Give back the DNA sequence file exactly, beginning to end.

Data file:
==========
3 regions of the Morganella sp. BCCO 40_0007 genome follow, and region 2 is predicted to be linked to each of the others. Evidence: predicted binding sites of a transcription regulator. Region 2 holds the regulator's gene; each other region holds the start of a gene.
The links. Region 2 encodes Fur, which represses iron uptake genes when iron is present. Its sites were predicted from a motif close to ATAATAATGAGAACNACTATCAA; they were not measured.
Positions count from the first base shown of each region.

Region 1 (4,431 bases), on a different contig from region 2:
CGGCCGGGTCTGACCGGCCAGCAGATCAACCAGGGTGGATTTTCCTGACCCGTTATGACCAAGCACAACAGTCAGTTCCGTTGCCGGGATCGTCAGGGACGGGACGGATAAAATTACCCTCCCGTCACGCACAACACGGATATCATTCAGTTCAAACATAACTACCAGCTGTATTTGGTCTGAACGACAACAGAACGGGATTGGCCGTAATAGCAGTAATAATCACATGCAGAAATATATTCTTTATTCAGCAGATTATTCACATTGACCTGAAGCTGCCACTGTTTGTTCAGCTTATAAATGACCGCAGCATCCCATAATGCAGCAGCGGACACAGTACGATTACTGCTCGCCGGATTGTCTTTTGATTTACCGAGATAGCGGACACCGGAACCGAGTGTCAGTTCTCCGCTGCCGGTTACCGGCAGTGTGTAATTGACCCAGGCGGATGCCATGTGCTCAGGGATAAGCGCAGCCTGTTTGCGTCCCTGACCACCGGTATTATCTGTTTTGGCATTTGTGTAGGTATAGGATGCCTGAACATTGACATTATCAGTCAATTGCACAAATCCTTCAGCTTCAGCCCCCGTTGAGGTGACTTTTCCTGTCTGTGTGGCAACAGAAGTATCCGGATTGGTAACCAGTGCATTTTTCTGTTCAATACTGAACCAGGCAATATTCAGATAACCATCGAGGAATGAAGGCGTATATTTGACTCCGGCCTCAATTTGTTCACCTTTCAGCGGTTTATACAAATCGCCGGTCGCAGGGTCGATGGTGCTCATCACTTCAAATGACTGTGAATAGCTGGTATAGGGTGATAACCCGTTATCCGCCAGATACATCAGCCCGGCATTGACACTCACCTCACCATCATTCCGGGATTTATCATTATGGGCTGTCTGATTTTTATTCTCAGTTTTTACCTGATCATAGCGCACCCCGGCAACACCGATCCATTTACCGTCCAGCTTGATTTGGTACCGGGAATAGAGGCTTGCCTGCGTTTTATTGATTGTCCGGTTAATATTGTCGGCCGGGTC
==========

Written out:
3 regions of the Morganella sp. BCCO 40_0007 genome follow, and region 2 is predicted to be linked to each of the others. Evidence: predicted binding sites of a transcription regulator. Region 2 holds the regulator's gene; each other region holds the start of a gene.
The links. Region 2 encodes Fur, which represses iron uptake genes when iron is present. Its sites were predicted from a motif close to ATAATAATGAGAACNACTATCAA; they were not measured.
Positions count from the first base shown of each region.

Region 1 (4,431 bases), on a different contig from region 2:
CGGCCGGGTCTGACCGGCCAGCAGATCAACCAGGGTGGATTTTCCTGACCCGTTATGACCAAGCACAACAGTCAGTTCCGTTGCCGGGATCGTCAGGGACGGGACGGATAAAATTACCCTCCCGTCACGCACAACACGGATATCATTCAGTTCAAACATAACTACCAGCTGTATTTGGTCTGAACGACAACAGAACGGGATTGGCCGTAATAGCAGTAATAATCACATGCAGAAATATATTCTTTATTCAGCAGATTATTCACATTGACCTGAAGCTGCCACTGTTTGTTCAGCTTATAAATGACCGCAGCATCCCATAATGCAGCAGCGGACACAGTACGATTACTGCTCGCCGGATTGTCTTTTGATTTACCGAGATAGCGGACACCGGAACCGAGTGTCAGTTCTCCGCTGCCGGTTACCGGCAGTGTGTAATTGACCCAGGCGGATGCCATGTGCTCAGGGATAAGCGCAGCCTGTTTGCGTCCCTGACCACCGGTATTATCTGTTTTGGCATTTGTGTAGGTATAGGATGCCTGAACATTGACATTATCAGTCAATTGCACAAATCCTTCAGCTTCAGCCCCCGTTGAGGTGACTTTTCCTGTCTGTGTGGCAACAGAAGTATCCGGATTGGTAACCAGTGCATTTTTCTGTTCAATACTGAACCAGGCAATATTCAGATAACCATCGAGGAATGAAGGCGTATATTTGACTCCGGCCTCAATTTGTTCACCTTTCAGCGGTTTATACAAATCGCCGGTCGCAGGGTCGATGGTGCTCATCACTTCAAATGACTGTGAATAGCTGGTATAGGGTGATAACCCGTTATCCGCCAGATACATCAGCCCGGCATTGACACTCACCTCACCATCATTCCGGGATTTATCATTATGGGCTGTCTGATTTTTATTCTCAGTTTTTACCTGATCATAGCGCACCCCGGCAACACCGATCCATTTACCGTCCAGCTTGATTTGGTACCGGGAATAGAGGCTTGCCTGCGTTTTATTGATTGTCCGGTTAATATTGTCGGCCGGGTC